While we may have officially welcomed Spring according to the calendar, we are still waiting for the last of winter to leave in many ways. Now is a perfect time to catch up on “spring cleaning” in the pasture.
Conducting a soil test of your pasture will help you make educated decisions on amending your soils. Walking fence lines, inspecting for bare spots or sogginess, finding weed stands, setting up rotational grazing patterns and more will help set you and your pastures up for a successful 2022 and beyond.
Growing quality pasture takes nutrients from the soil, and often we need to help our land replenish those nutrients in order to provide the best pastures for our animals. If you have not conducted a soil test recently, now is the time. Results will help guide your management decisions.
Many local county extension offices or soil and water conservation districts can either send soil samples for you or provide you with information on sending your own tests.
Another great resource as you look at your land and make plans is the Web Soil Survey. The website is maintained by the U.S. Department of Agriculture’s Natural Resources Conservation Service and provides interactive tools to access soil types and areal maps for most of the United States.
These interactive tools can help you pinpoint areas of your pastures that may be underperforming due to differences in soil structure and types.
Winter can wreak havoc on our pastures. Constant freeze/thaw cycles can shift fence lines enough for stubborn heads to get through. Heavy snows can damage trees and shade structures. Animals gathering to stay warm can wear plant cover thin and cause bare spots. Spring rains can lead to soggy areas that should not be grazed until drier weather arrives.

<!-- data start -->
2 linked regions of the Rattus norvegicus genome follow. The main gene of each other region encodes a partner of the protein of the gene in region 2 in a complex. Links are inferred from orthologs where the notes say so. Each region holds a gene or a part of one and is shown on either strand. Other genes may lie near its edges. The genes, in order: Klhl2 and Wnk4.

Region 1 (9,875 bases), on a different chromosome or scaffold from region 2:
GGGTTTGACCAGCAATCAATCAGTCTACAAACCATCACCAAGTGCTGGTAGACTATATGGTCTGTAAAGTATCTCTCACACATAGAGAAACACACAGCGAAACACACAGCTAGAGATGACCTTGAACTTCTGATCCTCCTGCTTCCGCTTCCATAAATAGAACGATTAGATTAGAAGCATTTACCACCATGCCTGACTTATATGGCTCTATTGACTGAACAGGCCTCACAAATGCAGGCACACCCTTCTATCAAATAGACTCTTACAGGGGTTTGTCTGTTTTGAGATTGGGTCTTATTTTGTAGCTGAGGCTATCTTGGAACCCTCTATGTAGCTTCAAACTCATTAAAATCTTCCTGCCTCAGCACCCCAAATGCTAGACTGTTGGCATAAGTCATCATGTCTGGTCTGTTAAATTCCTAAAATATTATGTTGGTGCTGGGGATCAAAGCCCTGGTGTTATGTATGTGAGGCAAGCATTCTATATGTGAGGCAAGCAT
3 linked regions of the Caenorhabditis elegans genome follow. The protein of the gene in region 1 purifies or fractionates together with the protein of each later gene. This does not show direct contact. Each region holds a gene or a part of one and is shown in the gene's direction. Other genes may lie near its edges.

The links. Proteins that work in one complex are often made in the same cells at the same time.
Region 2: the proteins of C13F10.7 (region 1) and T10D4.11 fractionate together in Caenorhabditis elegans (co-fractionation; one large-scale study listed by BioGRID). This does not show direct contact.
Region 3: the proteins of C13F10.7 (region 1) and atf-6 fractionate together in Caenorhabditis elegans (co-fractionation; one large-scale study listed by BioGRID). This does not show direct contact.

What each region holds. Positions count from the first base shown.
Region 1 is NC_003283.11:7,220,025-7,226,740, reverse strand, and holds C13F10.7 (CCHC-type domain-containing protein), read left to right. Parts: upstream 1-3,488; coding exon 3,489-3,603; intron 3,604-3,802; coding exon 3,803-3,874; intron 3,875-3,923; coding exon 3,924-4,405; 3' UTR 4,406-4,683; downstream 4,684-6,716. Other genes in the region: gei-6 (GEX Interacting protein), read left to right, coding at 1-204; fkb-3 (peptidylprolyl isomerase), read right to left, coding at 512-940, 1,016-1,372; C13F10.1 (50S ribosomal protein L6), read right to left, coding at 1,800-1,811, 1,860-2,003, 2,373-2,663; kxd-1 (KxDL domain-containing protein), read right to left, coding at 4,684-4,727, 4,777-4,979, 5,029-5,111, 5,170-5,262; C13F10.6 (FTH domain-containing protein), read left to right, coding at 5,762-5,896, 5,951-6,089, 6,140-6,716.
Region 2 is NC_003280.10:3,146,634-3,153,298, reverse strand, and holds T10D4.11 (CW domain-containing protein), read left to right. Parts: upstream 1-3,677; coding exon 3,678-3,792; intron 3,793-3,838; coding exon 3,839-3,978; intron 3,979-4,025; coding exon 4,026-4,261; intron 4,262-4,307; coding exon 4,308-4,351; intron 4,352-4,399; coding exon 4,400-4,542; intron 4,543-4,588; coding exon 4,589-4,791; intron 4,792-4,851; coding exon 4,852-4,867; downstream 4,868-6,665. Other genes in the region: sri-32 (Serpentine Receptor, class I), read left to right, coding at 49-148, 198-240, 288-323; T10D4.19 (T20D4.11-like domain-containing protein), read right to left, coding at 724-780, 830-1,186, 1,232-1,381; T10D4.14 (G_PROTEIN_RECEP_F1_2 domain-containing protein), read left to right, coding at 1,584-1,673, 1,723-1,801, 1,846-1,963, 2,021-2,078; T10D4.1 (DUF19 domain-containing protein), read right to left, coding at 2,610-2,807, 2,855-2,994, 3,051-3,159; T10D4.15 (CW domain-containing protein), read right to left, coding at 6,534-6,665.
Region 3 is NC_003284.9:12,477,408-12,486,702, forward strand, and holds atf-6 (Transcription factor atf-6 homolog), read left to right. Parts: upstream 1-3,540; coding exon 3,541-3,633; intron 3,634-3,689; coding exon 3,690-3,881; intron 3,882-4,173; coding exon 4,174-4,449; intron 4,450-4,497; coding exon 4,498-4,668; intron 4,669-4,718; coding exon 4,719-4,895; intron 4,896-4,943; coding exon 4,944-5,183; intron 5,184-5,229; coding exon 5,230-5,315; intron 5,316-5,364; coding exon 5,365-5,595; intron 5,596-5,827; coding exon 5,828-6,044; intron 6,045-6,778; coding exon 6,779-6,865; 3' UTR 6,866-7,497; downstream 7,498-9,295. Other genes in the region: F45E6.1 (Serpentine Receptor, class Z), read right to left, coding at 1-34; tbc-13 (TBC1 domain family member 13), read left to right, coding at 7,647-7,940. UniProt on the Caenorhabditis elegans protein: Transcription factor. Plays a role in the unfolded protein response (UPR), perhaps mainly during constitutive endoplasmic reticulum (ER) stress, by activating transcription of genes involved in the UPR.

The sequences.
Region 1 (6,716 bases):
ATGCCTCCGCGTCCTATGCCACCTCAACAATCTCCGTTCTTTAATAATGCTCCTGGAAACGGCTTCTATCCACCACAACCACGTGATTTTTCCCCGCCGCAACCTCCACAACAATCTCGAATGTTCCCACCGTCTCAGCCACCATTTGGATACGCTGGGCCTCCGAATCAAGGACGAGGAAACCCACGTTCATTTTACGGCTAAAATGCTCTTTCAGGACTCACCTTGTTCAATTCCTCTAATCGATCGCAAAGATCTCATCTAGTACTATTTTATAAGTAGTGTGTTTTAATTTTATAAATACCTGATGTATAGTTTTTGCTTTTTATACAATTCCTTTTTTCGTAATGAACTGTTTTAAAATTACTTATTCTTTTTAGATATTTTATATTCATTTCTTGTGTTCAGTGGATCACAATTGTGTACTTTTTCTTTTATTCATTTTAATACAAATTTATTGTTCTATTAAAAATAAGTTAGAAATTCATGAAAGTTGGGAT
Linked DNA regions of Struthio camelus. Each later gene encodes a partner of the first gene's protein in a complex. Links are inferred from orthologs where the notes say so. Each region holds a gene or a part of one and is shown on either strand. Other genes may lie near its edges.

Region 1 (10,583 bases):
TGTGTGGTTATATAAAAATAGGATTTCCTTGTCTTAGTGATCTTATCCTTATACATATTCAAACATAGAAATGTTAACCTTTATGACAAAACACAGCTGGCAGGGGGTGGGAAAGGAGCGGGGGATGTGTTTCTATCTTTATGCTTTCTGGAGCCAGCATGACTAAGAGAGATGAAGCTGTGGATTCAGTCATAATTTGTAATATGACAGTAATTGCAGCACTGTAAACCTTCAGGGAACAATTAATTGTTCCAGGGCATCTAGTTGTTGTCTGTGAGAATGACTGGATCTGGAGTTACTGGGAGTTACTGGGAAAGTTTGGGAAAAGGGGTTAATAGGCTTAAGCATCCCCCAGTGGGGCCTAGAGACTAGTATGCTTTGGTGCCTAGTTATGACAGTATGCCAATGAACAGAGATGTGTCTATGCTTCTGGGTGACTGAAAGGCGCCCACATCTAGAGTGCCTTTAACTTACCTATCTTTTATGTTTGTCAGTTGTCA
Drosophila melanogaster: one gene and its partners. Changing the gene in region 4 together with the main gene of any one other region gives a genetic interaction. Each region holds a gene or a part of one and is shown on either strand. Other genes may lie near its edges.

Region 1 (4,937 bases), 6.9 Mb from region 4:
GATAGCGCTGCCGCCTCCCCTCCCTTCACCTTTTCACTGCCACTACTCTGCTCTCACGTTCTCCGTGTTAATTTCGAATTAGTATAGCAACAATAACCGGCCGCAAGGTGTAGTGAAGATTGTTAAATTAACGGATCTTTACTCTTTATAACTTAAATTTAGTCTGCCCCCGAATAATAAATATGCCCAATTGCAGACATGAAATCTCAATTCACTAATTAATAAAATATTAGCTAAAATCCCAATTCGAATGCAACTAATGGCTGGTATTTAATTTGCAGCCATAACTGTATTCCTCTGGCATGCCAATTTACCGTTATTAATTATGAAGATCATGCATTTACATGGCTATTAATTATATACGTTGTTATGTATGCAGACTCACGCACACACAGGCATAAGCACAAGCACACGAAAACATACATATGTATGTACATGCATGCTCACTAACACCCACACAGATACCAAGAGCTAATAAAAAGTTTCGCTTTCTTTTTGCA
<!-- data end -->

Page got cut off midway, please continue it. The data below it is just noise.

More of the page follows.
All of these issues, and more, can be found by doing a close walk of your pasture lands. Finding, and fixing issues early will save time and money in the long run.
Spring is an ideal time to identify where those stubborn stands of pasture weeds are starting and to start your weed control strategies to stop them from affecting your pasture.
Be on alert for weeds that may pose specific hazards to your stock, including cressleaf groundsel, horse nettle, and even trees like black walnuts and buckeyes. Starting weed control early is vital for keeping your pastures and your animals, healthy and growing.
If you have not made plans to start or continue a pasture rotation program, now is the time to consider your options. Just the way we have our favorite go-to restaurants and snack food shelves, animals have their favorite areas to graze. These areas can become overgrazed, leading to slower recovery times.
Areas that are overgrazed can also have issues with higher numbers of parasites. Areas that animals avoid can also lose nutritional value over time if allowed to grow taller and develop seeds.
As I think we are all hoping for warmer weather, more sunshine and maybe even some greener pastures, be sure to take some time to make plans to improve your grazing practices. While that may not make the top of many urgent to-do lists, making improvements, addressing concerns and putting your pastures in a position to be profitable will be something you thank yourself for in the long run.
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